17. G.H. Palmer Associates

Donated to Trump: $2,006,600 (Total donations not available)

G.H. Palmer Associates is a diversified real estate company founded in 1978. The company’s website asserts that G.H. Palmer’s portfolio of more than 15,000 apartment units in Southern California is valued in excess of $6 billion. The business’ billionaire owner, Geoffrey Harrison Palmer, is a third-generation California builder and attorney, as well as a longstanding Republican donor. 

Palmer has repeatedly landed in the crosshairs of scandals, including charges against him for laundering campaign contributions. In 2022, he agreed to pay $12.5 million to 19,000 former tenants in a case alleging widespread security deposit fraud.

Saul Fox and Hannah Strobel arrive at a White House state dinner in 2019. | Photo courtesy of Paul Morigi/Getty Images/Stacker

16. Fox, Paine & Co.

Donated to Trump: $491,700 (19.1% of all donations)

Fox, Paine & Co. is a private equity firm founded in 1996 and headquartered in Miami Beach, Florida. Its CEO, Saul Fox, made international news in 2023 when stories broke that a set of ancient oil lamps Fox gave to Trump in 2019, ostensibly on loan from the Israel Antiquities Authority, ended up at Mar-a-Lago. Fox had requested the lamps from the IAA to present to Trump at the White House Hanukkah party that year as a thank-you for Trump’s Israel policies.

Fox is also the donor behind ghost corporation Children of Israel, which donated $884,000 in GOP contributions in 2016.

Cantor Fitzgerald CEO Howard Lutnick. | Photo courtesy of Patrick McMullan/Getty Images/Stacker

15. Cantor Fitzgerald

Donated to Trump: $1 million (35.1% of all donations)

Cantor Fitzgerald is a New York City financial brokerage and real estate investment firm with a global footprint. It was founded in 1945. 

In April, Cantor Fitzgerald’s CEO Howard Lutnick hosted a fundraiser for Trump alongside a bevy of marquee donors, including hedge fund billionaire John Paulson, who was rumored to be a possible pick for Trump’s Treasury chief. The firm also made headlines in the lead-up to the 2020 presidential election when Lutnick held a fundraiser at his swanky penthouse that raised upward of $5 million for then-candidate Trump.   

Cantor Fitzgerald has come under the scrutiny of corporate watchdogs in recent years. In 2023, the Securities and Exchange Commission fined Cantor Fitzgerald for repeatedly failing to identify customers considered large traders, typically professional or institutional investors. It has also been in the crosshairs of the Financial Industry Regulatory Authority, facing steep fines for lack of transparency and failure to disclose key information, among other violations.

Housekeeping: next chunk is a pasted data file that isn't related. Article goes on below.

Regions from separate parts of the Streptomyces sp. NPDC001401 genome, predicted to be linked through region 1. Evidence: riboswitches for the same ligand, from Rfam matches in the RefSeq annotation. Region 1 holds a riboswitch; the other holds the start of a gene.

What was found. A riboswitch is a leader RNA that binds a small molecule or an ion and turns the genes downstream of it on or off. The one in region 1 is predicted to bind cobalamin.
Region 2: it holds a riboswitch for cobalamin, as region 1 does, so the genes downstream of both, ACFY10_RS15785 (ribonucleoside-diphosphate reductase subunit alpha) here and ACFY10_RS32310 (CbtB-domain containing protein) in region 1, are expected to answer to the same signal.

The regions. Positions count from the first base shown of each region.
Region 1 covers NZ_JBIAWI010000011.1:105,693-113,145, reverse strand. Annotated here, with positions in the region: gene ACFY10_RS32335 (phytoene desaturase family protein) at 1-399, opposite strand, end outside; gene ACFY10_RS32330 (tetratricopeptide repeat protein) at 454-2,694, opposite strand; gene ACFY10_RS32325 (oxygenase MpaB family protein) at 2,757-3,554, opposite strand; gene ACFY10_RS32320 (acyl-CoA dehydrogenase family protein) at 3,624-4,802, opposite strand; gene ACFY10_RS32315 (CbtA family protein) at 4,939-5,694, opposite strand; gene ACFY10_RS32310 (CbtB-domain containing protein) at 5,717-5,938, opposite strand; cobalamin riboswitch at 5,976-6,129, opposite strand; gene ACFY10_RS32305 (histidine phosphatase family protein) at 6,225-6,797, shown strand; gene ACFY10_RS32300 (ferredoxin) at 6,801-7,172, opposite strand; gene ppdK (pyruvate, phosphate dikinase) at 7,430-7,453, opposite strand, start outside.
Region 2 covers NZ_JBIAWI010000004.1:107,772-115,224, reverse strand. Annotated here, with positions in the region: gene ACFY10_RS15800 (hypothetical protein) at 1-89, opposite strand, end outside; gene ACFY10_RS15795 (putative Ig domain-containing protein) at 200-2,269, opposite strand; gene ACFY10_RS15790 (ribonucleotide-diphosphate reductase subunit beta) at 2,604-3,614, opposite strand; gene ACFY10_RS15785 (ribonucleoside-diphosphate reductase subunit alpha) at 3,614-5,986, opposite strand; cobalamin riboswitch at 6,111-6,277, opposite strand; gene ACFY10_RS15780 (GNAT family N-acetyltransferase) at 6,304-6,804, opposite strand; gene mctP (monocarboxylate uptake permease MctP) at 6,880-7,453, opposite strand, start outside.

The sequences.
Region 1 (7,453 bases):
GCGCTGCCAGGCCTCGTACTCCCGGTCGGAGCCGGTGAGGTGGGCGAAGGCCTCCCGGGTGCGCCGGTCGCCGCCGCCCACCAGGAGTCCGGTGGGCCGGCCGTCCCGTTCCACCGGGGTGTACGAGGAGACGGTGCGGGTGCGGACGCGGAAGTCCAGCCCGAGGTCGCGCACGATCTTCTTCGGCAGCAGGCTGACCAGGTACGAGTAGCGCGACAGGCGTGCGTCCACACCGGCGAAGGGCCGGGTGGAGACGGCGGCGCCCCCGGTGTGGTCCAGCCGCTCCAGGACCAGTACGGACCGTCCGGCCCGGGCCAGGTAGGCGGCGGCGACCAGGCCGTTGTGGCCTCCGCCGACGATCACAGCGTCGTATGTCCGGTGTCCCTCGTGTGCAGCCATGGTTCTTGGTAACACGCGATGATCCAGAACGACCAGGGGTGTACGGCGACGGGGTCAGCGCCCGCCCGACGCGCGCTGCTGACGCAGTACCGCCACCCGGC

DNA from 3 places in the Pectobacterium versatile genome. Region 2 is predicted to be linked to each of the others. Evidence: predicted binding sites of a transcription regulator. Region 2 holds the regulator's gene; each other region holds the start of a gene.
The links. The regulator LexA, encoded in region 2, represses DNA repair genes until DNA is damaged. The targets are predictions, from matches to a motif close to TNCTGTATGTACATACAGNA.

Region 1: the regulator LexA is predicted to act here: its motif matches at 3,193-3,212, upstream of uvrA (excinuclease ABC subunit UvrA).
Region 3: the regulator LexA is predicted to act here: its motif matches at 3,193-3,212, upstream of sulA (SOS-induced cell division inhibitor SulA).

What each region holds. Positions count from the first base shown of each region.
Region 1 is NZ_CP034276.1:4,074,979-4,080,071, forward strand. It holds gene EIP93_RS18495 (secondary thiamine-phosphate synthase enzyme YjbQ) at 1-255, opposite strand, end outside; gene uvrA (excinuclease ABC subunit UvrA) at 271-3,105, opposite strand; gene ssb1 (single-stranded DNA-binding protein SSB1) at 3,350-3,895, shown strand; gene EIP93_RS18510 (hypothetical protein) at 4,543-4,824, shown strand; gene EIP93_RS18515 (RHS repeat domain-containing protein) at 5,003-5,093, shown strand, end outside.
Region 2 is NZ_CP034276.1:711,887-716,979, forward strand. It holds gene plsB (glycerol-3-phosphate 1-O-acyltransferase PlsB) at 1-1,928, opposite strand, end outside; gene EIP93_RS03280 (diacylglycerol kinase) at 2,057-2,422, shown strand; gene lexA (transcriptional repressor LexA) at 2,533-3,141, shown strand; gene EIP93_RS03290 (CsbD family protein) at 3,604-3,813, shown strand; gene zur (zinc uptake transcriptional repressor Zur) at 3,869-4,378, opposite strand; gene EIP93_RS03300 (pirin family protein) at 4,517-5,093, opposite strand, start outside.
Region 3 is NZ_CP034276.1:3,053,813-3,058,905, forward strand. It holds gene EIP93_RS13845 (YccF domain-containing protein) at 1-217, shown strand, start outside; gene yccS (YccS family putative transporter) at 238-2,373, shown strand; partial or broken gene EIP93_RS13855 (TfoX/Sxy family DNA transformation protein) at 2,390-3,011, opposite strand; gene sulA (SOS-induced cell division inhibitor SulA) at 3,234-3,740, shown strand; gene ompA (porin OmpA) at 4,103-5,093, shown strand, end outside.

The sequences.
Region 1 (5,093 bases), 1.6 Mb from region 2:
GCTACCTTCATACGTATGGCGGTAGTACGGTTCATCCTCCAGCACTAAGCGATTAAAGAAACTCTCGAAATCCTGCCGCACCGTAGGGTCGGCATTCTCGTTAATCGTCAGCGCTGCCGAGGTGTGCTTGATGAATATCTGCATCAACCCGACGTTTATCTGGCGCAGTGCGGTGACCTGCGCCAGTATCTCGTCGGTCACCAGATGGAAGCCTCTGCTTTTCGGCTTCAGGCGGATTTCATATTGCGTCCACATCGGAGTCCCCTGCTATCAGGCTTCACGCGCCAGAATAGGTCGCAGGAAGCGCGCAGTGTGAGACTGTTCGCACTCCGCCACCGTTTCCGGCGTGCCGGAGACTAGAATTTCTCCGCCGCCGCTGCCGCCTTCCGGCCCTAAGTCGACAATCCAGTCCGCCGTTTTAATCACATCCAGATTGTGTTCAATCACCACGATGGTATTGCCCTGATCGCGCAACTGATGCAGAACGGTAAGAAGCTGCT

Given two new monetary policies, including the Federal Trade Commission’s move to end noncompete clauses, Cantor Fitzgerald may be putting its money on the more “business friendly” candidate — and Lutnick didn’t mince words about these intentions. “The Republican Party is a less regulatory party,” he said in an interview with Bloomberg News.

| Photo courtesy of Brett Hondow/Shutterstock/Stacker

14. Woodforest Financial Group

Donated to Trump: $250,000 (37.1% of all donations)

Woodforest Financial Group is a privately held bank based in Texas with longstanding ties to the Republican Party. The company has made numerous donations in 2024 via its subsidiaries to far right-wing candidates, including Sen. Ted Cruz, R-Florida, and Rep. Lauren Boebert, R-Colorado, according to OpenSecrets. 

A report by the Brookings Institution found that Woodforest National Bank — a wholly owned subsidiary of Woodforest Financial Group — made more than 100% of its profit in 2019 and 2020 from overdraft fees.

Owners Kenny Troutt, leff, and Bill Casner celebrate their win with Super Saver after the 2010 Kentucky Derby. | Photo courtesy of Jamie Squire/Getty Images/ Stacker

13. Mt. Vernon Investments

Donated to Trump: $268,480 (41.2% of all donations)

Mt. Vernon Investments is a Dallas-based investment firm. The name may sound familiar: Company CEO Kenny Troutt is the telecom billionaire who made it big as co-founder of Excel Communications, another major Trump donor. The firm has contributed to a variety of Republican committees and candidates, including $556,800 to the Republican National Committee.

12. Advance Financial

Donated to Trump: $1 million (54.4% of all donations)

Advance Financial, a Nashville-based payday lender, is run by Mike Hodges, a self-defined “enthusiastic” Trump supporter and a top donor in previous elections. A 2020 Mother Jones investigation revealed that Hodges openly bragged about how his donations to the Trump campaign gave leverage to payday lenders, an industry with a long history of pushing financial products that prey on the financial precarity of the working poor.

The investigation referenced a 2019 webinar recording obtained by The Washington Post, where Hodges spoke explicitly about raising money for Trump to weaken regulations for payday lenders. Industry consumer advocates expressed concern that predatory practices would grow under the Trump administration.

11. DSB Technologies

Donated to Trump: $250,000 (66.7% of all donations)

DSB Technologies, a supplier and manufacturer of stainless steel metal parts, was founded in 1980 under the name SSI Technologies. The company, based in Janesville, Wisconsin, spent $55,000 in 2023 on lobbying efforts.

10. Ascent Residential

Donated to Trump: $256,600 (68.1% of all donations)